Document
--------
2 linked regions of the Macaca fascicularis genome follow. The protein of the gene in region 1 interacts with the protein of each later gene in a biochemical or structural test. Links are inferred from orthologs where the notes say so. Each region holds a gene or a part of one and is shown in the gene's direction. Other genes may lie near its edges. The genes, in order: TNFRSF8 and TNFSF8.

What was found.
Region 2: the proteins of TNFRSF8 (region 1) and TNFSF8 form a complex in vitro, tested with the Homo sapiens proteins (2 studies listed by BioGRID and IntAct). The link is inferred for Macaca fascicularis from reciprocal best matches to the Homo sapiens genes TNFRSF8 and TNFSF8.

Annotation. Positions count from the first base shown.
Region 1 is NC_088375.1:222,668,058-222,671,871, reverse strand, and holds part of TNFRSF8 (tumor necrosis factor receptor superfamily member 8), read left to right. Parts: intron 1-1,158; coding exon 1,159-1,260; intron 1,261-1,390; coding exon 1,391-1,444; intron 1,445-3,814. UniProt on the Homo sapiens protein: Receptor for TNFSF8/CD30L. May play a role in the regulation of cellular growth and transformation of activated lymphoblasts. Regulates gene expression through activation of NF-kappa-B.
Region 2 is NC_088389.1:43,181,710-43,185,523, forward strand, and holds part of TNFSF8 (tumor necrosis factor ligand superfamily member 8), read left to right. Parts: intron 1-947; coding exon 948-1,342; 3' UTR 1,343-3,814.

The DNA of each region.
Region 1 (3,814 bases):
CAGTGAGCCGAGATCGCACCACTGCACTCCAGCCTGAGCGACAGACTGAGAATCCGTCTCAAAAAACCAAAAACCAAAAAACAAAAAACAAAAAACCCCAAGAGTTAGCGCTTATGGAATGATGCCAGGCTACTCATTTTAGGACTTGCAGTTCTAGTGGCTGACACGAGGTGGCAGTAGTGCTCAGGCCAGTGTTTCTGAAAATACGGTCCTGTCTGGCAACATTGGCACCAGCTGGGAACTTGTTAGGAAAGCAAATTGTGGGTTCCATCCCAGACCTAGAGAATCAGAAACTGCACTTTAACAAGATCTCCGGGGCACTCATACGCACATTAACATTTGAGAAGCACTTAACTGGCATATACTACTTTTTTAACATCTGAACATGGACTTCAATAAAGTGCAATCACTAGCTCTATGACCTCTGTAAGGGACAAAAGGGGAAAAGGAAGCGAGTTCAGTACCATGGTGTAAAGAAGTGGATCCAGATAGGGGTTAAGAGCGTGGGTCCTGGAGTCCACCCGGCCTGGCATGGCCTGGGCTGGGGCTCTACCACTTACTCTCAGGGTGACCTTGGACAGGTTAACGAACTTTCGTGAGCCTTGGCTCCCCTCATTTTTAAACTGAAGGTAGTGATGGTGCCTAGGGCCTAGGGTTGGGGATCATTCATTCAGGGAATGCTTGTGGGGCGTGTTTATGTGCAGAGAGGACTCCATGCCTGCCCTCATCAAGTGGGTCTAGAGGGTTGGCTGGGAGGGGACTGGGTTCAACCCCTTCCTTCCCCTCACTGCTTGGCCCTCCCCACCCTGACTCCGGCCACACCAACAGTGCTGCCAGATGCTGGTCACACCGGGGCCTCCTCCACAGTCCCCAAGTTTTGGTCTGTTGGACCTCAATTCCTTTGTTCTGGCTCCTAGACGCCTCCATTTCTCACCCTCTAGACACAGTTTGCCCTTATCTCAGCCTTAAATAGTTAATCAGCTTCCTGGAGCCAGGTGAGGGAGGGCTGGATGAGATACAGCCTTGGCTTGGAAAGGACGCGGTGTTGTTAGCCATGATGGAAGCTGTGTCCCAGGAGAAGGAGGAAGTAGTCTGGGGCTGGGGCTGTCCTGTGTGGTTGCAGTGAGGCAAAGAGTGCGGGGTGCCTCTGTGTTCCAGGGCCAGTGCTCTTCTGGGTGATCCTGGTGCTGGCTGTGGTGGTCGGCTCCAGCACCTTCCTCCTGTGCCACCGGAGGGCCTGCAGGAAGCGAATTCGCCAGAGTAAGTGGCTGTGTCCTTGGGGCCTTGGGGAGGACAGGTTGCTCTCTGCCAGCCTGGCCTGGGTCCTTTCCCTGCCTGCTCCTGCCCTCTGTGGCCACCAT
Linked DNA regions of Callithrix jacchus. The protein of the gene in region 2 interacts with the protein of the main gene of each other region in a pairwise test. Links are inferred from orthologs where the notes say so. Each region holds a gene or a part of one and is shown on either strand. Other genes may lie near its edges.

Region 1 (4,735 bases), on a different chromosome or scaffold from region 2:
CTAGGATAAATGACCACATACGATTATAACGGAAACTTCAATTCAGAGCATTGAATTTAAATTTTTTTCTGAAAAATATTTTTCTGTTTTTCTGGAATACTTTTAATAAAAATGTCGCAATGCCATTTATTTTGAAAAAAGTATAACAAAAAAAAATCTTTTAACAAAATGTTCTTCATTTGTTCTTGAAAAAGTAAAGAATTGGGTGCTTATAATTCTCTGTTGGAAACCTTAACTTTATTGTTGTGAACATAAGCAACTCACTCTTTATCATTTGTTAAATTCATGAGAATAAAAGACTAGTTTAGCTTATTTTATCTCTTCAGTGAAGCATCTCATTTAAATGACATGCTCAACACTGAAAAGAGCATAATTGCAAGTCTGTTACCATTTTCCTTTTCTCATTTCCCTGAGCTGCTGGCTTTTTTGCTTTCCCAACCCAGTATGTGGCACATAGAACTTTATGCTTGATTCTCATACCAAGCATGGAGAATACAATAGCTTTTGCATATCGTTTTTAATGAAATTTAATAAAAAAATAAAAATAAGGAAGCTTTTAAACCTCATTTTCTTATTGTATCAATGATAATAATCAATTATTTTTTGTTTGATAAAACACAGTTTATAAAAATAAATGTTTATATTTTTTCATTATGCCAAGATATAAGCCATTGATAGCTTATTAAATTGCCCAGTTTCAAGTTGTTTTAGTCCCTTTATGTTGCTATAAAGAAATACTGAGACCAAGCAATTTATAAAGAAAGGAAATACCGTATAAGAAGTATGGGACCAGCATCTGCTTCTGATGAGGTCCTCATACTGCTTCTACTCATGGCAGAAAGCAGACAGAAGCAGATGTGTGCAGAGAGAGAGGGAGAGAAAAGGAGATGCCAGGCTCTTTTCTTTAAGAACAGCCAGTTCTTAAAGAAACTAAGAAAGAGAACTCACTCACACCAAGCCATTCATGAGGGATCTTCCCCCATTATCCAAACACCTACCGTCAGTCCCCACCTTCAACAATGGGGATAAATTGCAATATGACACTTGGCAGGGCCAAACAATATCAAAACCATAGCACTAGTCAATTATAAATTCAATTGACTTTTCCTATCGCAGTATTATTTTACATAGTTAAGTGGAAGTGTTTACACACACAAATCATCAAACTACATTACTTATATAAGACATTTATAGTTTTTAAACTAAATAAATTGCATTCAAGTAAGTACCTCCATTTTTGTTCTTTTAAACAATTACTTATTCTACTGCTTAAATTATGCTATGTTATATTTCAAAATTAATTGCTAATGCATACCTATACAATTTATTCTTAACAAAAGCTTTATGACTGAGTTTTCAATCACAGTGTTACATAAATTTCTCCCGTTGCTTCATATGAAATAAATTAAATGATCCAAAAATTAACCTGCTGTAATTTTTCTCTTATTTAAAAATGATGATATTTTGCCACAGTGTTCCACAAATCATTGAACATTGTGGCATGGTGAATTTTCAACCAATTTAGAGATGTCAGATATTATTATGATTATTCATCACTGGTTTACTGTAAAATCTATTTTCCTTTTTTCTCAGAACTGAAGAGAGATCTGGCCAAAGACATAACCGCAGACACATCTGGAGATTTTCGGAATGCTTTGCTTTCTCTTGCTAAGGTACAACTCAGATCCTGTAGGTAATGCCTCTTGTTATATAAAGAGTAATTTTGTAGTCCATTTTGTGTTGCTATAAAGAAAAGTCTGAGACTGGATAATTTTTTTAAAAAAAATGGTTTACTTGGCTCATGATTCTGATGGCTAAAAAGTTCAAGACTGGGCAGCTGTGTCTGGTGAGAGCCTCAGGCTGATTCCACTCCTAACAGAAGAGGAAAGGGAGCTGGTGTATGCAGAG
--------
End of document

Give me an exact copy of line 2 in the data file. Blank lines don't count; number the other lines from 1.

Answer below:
What was found.